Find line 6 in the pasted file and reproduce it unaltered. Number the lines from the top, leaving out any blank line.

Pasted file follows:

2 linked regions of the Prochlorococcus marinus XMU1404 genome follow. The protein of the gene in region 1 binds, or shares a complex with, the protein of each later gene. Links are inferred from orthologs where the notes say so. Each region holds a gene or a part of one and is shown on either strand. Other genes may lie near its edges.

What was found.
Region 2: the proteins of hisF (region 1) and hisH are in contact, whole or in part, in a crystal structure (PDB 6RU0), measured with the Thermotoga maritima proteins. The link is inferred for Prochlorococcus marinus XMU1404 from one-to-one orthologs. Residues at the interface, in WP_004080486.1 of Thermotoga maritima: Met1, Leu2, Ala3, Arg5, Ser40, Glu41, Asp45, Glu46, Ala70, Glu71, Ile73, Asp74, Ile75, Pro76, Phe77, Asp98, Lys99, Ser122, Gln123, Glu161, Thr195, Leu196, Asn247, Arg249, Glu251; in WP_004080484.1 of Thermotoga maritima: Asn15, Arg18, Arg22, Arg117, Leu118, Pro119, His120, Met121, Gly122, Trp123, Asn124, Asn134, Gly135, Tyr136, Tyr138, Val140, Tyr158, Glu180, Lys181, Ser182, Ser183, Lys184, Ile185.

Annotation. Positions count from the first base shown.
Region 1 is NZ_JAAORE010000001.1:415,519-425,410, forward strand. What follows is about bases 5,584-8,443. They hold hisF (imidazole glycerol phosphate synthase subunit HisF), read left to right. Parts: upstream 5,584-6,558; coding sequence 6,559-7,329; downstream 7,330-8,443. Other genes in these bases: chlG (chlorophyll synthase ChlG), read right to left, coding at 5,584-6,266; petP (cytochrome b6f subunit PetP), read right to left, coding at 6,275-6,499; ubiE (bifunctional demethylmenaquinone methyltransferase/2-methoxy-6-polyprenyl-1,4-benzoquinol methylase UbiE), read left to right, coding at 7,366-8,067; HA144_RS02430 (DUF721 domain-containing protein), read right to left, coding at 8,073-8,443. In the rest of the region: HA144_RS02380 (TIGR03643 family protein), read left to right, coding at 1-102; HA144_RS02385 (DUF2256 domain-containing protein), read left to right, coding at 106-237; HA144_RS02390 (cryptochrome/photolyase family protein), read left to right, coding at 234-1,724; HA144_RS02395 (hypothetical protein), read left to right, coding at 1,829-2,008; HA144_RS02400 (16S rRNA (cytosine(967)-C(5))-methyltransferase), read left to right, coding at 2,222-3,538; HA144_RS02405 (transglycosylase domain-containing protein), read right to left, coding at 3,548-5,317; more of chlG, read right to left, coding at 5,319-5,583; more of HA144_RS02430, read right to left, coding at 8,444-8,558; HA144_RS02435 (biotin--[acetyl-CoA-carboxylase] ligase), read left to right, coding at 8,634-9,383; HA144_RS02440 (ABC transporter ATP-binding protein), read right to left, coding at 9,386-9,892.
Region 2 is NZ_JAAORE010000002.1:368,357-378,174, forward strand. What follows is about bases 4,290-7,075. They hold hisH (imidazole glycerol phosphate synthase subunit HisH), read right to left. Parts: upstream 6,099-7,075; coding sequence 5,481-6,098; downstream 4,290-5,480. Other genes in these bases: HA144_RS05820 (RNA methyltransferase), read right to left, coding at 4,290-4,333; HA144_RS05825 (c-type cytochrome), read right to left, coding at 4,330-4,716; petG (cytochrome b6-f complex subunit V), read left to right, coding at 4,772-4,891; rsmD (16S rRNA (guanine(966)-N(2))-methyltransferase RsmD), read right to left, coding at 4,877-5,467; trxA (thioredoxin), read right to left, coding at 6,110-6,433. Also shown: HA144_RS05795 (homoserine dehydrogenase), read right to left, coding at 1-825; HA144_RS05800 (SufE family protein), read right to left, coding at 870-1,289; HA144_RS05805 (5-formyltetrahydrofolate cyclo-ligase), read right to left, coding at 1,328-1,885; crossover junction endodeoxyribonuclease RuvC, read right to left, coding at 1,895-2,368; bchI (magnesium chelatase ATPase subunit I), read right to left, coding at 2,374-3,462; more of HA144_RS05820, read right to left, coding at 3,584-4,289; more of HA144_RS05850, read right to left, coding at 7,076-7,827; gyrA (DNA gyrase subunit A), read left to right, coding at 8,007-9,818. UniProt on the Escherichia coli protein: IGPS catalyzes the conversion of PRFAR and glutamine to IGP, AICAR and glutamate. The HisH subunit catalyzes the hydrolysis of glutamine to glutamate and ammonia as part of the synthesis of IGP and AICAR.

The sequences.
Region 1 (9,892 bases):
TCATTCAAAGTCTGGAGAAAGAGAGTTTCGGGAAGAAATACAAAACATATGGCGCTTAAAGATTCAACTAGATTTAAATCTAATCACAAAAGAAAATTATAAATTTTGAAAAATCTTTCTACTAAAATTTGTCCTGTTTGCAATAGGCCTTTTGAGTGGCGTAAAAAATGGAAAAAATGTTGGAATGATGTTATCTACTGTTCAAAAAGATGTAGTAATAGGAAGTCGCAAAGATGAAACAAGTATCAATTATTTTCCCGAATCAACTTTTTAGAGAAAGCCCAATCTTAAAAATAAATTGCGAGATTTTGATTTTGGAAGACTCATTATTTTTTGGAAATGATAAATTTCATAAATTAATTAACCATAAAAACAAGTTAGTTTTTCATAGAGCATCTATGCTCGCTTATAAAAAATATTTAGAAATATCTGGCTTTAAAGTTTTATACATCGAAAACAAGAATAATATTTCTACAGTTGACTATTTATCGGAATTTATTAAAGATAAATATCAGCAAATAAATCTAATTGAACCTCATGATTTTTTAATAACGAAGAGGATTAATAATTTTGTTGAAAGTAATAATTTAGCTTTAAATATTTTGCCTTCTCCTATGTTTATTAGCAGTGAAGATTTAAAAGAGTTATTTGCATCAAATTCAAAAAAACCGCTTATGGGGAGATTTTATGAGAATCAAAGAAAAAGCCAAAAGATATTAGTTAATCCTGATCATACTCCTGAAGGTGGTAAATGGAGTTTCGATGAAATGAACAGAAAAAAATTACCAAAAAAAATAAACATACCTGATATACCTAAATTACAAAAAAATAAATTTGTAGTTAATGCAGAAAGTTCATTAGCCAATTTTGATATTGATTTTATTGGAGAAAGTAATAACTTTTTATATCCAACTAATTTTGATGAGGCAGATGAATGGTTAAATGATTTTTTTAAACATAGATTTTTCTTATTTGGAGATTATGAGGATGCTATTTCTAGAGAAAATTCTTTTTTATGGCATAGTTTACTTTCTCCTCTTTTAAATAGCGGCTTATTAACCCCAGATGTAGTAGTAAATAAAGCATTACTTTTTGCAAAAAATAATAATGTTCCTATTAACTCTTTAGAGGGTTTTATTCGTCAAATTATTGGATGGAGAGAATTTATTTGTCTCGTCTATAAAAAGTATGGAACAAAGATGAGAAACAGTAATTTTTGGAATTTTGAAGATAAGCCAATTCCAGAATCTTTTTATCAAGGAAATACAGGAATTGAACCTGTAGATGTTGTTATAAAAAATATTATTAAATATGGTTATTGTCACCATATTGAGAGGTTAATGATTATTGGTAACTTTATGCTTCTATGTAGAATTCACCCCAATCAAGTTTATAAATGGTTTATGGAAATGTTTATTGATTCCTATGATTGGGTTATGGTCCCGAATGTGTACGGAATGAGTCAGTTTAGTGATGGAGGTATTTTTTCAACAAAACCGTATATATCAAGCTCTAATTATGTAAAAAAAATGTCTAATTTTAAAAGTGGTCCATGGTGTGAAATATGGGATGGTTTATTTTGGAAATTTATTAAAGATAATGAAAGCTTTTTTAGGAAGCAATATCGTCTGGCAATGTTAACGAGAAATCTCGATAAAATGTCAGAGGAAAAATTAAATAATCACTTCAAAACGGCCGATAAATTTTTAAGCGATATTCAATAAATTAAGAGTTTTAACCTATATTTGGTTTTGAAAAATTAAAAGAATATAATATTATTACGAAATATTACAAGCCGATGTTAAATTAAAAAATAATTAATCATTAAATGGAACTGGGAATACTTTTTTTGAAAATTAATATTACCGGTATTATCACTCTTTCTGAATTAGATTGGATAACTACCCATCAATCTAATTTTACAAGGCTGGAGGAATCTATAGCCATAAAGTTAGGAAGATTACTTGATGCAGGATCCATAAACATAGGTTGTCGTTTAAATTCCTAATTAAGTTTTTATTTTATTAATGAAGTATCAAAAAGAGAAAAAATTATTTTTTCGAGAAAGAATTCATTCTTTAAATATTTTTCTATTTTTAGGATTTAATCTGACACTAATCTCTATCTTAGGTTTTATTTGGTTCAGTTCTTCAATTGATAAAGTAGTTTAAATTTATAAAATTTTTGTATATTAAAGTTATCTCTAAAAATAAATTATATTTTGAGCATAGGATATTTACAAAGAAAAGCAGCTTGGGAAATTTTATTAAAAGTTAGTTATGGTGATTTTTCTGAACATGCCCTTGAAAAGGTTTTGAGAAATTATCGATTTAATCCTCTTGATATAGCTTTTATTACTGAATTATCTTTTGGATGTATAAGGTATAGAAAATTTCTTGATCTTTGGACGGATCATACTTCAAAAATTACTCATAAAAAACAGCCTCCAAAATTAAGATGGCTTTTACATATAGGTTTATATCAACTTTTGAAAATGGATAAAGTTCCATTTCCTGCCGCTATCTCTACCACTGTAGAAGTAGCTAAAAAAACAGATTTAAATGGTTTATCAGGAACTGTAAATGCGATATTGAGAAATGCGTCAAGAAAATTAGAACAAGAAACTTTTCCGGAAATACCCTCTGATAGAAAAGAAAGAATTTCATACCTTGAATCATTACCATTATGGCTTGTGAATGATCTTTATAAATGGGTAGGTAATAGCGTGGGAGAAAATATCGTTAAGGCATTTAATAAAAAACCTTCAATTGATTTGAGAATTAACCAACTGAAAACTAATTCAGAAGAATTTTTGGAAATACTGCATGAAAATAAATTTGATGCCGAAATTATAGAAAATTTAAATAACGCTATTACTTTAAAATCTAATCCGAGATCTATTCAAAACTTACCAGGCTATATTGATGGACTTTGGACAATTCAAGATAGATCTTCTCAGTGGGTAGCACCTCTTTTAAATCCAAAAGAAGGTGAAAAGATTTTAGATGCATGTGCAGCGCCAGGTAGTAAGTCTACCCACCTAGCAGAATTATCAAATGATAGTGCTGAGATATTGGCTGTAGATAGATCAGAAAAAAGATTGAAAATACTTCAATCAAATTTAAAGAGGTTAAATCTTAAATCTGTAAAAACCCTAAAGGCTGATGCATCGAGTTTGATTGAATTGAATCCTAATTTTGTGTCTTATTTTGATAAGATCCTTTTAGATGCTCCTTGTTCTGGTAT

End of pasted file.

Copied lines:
Region 2 is NZ_JAAORE010000002.1:368,357-378,174, forward strand. What follows is about bases 4,290-7,075. They hold hisH (imidazole glycerol phosphate synthase subunit HisH), read right to left. Parts: upstream 6,099-7,075; coding sequence 5,481-6,098; downstream 4,290-5,480. Other genes in these bases: HA144_RS05820 (RNA methyltransferase), read right to left, coding at 4,290-4,333; HA144_RS05825 (c-type cytochrome), read right to left, coding at 4,330-4,716; petG (cytochrome b6-f complex subunit V), read left to right, coding at 4,772-4,891; rsmD (16S rRNA (guanine(966)-N(2))-methyltransferase RsmD), read right to left, coding at 4,877-5,467; trxA (thioredoxin), read right to left, coding at 6,110-6,433. Also shown: HA144_RS05795 (homoserine dehydrogenase), read right to left, coding at 1-825; HA144_RS05800 (SufE family protein), read right to left, coding at 870-1,289; HA144_RS05805 (5-formyltetrahydrofolate cyclo-ligase), read right to left, coding at 1,328-1,885; crossover junction endodeoxyribonuclease RuvC, read right to left, coding at 1,895-2,368; bchI (magnesium chelatase ATPase subunit I), read right to left, coding at 2,374-3,462; more of HA144_RS05820, read right to left, coding at 3,584-4,289; more of HA144_RS05850, read right to left, coding at 7,076-7,827; gyrA (DNA gyrase subunit A), read left to right, coding at 8,007-9,818. UniProt on the Escherichia coli protein: IGPS catalyzes the conversion of PRFAR and glutamine to IGP, AICAR and glutamate. The HisH subunit catalyzes the hydrolysis of glutamine to glutamate and ammonia as part of the synthesis of IGP and AICAR.